DIY Almond Milk

Emma here. My dad and I ventured down south to UCLA last Saturday for a college preview day. The countdown to the May 1st decision deadline for schools is creeping closer and closer…Well, at the end of the day, we were sufficiently exhausted, physically and mentally. In Sunset magazine, I had read about a juice shop nearby, and a refreshing drink sounded good to both of us. After some weaving in and out of side streets, we found the quaint little shop, Moon Juice. It literally looks like the Moon on the outside. Quite exciting. We went in and were given a detailed explanation of the benefits Moon juice beverages have to offer and then given a menu to peruse over. We selected several different drinks that I would definitely say made us just that much more gorgeous and balanced, but their homemade almond milk definitely took the cake. They call it a milkshake. While I wouldn’t go that far, it is quite creamy and satisfying, with light froth bubbling on top. The lone $9 bottle was downed way too quickly once we got home, and my mom made it her next task to master the art of making her own almond milk.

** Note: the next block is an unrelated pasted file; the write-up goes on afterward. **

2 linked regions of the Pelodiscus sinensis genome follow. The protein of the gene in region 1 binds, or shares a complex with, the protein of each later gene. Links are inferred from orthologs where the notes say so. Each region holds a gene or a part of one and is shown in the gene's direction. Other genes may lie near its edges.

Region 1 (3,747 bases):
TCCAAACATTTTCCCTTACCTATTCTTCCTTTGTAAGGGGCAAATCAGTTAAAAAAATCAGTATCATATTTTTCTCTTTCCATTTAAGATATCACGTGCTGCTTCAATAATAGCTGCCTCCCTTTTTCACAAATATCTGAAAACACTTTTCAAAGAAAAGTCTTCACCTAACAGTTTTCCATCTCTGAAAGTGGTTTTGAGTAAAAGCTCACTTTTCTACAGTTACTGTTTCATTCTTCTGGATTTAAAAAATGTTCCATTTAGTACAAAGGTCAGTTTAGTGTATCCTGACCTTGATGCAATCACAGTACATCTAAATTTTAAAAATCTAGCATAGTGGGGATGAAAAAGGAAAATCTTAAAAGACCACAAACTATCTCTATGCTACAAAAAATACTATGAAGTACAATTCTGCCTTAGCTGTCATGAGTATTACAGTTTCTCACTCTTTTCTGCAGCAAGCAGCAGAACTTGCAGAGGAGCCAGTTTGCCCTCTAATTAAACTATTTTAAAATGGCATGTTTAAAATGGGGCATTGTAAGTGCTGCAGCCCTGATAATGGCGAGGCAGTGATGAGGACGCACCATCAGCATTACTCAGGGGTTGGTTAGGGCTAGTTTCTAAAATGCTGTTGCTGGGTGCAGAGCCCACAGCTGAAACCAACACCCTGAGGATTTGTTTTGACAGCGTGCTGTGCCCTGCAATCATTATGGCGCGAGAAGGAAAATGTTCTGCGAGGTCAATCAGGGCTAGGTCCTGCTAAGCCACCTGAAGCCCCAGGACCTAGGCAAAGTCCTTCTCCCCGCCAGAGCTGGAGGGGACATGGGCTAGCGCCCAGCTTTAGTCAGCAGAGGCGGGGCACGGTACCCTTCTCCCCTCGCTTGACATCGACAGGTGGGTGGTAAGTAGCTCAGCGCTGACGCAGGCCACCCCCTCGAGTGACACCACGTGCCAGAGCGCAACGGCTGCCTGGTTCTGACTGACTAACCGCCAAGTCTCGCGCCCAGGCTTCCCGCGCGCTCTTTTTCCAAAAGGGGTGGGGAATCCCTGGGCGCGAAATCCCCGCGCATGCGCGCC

I came home from school a few days later to an odd bowl of nuts floating in water on the kitchen table. After a skeptical inquiry, I was informed that it was part of the almond-milk making process. After the nuts soaked, my mom threw them in the blender, added more water, and walla! Almond milk. Add a dash of sea salt and some honey, and you are good to go. She used a post from Sarah Britton’s website My New Roots to get started. I highly recommend Sarah’s blog – she has great recipes and interesting information on general health.

The video on Sarah’s posting is very helpful in its explanation of the process. It can be used to make any kind of nut milk; the only things you need are nuts, water, a blender, and a strainer.

This does take some time, as the first step requires soaking your nuts overnight. Once that is done, however, the remainder of the process only takes several minutes. The milk only lasts a couple of days as the ingredients do separate, so drink up and make small batches!


Squaw Valley